While most libertarians support legal abortion, Ron Paul is to be commended for not only resisting that trend but using his knowledge and experience as an obstetrician to promote the pro-life point of view. There are many pro-life Catholics (and other Christians) who like Ron Paul’s views on economics and foreign policy who otherwise would not support his candidacy if Ron Paul were pro-choice. Without these voters, Ron Paul’s vote totals would be definitely be lower.
So I’m glad that Ron Paul is generally pro-life. But he sure could do better on the defense of human life. Let’s look at some votes he cast before he started running for president in 2008.
- Ron Paul voted No on a national ban on human cloning, Roll Call No. 39 on Feb. 27, 2003.
- Ron Paul voted No on a bill that would prevent taking minors across state lines to avoid parental notification laws, Roll Call No. 479 on Sept. 26, 2006.
- Ron Paul vote No on the Unborn Victims of Violence Act, which would allow federal and military prosecutors to bring charges on behalf of a child “in utero” when they have been attacked in a federal or military crime. Roll Call No. 31 on February 26, 2004.
Supporters of Ron Paul would defend him on these votes on the grounds that he’s simply a federalist and strong defender of the Constitution and that abortion shouldn’t be a federal issue. Murder like most crimes are a state crime, Ron Paul has said often.
But what about the 14th Amendment to the Constitution? This is the Amendment after all which was passed because state laws were not protecting the liberties of millions of their citizens.
All persons born or naturalized in the United States, and subject to the jurisdiction thereof, are citizens of the United States and of the State wherein they reside. No State shall make or enforce any law which shall abridge the privileges or immunities of citizens of the United States; nor shall any State deprive any person of life, liberty, or property, without due process of law; nor deny to any person within its jurisdiction the equal protection of the laws.
So when New York legalized abortion in 1970 (before Roe v. Wade) they were allowing their own citizens to be deprived of their right to life enshrined in our Constitution. Think of it this way, if Colorado passed a law allowing you to kill someone if they had red hair, would you say Congress had no right to stop Colorado? Of course not. Unlike education or energy policy, the right to life is protected by our U.S. Constitution. We should make a federal case about it.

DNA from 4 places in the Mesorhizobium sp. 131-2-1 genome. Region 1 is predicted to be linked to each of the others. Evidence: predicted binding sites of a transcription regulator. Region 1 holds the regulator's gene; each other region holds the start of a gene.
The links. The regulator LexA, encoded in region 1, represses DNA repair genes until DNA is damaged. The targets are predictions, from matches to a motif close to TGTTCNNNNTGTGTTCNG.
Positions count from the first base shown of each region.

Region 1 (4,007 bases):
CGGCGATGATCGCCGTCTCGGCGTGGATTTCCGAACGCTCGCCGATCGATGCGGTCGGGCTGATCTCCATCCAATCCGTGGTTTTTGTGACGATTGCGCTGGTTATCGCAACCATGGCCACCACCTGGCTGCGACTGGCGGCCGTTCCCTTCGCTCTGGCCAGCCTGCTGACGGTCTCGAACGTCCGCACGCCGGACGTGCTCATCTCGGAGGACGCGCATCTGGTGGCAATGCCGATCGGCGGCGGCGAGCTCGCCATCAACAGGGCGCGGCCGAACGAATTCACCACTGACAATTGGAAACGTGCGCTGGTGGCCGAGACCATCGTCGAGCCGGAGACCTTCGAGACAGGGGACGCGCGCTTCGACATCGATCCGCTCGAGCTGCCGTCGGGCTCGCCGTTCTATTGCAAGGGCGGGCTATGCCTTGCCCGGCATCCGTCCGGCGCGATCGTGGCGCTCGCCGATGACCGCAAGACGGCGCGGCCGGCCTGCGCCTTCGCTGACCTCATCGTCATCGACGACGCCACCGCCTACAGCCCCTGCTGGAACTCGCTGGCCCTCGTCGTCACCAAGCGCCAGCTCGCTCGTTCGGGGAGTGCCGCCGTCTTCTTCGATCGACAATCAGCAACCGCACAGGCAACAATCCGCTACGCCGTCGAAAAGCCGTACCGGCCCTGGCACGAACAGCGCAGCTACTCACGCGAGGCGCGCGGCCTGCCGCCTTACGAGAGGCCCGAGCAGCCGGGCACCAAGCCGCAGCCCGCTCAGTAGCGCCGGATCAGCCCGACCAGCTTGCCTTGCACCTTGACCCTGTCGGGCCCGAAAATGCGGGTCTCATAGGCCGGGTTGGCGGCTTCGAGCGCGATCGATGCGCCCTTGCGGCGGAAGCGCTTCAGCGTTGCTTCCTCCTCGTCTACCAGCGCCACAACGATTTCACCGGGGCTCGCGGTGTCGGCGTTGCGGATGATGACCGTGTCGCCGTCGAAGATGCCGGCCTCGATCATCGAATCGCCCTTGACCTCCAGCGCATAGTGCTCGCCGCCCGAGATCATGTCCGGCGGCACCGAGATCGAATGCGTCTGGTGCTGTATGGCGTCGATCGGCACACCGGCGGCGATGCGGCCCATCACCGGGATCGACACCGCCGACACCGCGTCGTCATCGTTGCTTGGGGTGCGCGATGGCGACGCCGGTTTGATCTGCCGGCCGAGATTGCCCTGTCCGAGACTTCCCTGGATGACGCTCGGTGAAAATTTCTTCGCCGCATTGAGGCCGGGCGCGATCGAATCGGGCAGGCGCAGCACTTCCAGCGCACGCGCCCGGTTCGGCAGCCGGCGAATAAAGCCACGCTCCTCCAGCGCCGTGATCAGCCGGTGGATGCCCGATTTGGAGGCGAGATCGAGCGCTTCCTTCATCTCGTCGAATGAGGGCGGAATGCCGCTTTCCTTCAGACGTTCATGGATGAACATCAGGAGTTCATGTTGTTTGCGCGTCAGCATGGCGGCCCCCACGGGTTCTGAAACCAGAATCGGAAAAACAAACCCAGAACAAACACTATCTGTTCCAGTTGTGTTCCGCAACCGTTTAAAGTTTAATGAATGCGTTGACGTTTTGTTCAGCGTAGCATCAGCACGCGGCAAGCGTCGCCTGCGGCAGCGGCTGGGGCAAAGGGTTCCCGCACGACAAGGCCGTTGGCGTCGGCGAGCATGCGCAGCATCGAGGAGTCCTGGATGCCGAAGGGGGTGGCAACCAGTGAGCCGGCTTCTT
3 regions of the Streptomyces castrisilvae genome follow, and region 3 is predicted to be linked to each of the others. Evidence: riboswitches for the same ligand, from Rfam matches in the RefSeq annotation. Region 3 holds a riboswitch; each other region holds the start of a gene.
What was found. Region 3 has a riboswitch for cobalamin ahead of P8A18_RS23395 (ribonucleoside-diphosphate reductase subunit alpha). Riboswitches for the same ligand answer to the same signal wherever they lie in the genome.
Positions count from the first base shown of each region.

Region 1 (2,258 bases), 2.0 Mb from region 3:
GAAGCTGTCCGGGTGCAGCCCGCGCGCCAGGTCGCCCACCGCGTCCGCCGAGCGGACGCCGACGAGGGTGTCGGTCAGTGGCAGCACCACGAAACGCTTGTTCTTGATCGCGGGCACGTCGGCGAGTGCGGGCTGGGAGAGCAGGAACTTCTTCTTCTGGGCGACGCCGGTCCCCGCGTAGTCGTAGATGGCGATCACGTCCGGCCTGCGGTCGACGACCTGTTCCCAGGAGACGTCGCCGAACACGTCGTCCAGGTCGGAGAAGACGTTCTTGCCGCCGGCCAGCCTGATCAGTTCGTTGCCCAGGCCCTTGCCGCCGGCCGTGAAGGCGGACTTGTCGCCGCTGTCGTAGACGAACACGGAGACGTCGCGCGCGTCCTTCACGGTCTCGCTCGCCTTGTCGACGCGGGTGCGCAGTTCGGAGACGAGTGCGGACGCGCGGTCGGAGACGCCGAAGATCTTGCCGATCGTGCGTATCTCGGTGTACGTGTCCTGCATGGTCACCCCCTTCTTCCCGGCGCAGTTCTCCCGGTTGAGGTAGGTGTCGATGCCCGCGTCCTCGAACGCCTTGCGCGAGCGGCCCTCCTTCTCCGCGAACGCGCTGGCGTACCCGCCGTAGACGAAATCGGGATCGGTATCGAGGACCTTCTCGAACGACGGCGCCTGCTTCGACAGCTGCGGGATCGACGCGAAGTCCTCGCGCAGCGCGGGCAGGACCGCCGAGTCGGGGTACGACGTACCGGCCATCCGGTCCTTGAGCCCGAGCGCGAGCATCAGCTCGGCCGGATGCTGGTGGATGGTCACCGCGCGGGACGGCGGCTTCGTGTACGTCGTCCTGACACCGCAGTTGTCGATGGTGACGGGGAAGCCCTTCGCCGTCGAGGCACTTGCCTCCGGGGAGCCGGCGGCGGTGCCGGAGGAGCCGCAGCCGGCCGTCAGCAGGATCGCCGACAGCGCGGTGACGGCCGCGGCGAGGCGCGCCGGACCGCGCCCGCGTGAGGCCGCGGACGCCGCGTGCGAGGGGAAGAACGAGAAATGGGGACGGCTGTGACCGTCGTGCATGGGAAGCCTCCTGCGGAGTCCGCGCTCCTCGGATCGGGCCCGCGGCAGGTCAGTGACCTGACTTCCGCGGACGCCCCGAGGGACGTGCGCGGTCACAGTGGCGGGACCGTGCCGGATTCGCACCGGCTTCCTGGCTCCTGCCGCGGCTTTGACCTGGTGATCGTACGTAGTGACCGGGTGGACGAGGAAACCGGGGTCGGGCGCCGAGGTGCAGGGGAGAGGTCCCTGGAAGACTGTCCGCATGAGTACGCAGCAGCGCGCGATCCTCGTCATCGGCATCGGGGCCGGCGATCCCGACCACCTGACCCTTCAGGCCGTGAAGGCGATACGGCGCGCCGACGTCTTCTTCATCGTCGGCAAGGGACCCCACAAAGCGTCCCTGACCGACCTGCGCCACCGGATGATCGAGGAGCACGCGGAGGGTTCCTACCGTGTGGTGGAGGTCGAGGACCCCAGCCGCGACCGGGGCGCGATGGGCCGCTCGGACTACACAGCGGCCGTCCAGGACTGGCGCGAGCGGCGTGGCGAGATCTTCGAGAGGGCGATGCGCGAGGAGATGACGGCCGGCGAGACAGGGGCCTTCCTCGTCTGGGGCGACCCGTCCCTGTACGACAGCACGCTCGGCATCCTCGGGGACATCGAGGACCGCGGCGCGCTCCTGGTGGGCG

Finally, in several debates, Ron Paul has promoted his bill called the Sanctity of Life Act. He notes that the bill would strip jurisdiction over abortion from the federal courts, thus rendering the Supreme Court unable to overturn state laws protecting unborn life (like Roe had done so notoriously 39 years ago.)
But there’s a major problem with supporters of Ron Paul using this bill to show how pro-life he is. Especially when he’s voted no on great pro-bills over the last decade. Let me explain.
Back in 2004, Republicans held both the House and the Senate and George W. Bush was in the White House. Rep. Todd Akin, R-MO, authored the Pledge Protection Act, which would strip the federal court of any jurisdiction over the Pledge of Allegiance. While his bill passed the Republican-led House, it died in the Republican-led Senate. It never reached President Bush’s desk.
If we can’t get a court jurisdiction bill on the Pledge to become law with Republicans in charge of the House, Senate and the White House, what makes us think we could ever get Ron Paul’s bill passed? It would be naive to think this is a winning strategy. This bill has almost no chance of becoming law anytime soon. Quite simply, supporting Ron Paul’s Sanctity of Life Act is not an effective way to combat legal abortion in the United States. And it certainly doesn’t exonerate someone for casting some bad votes.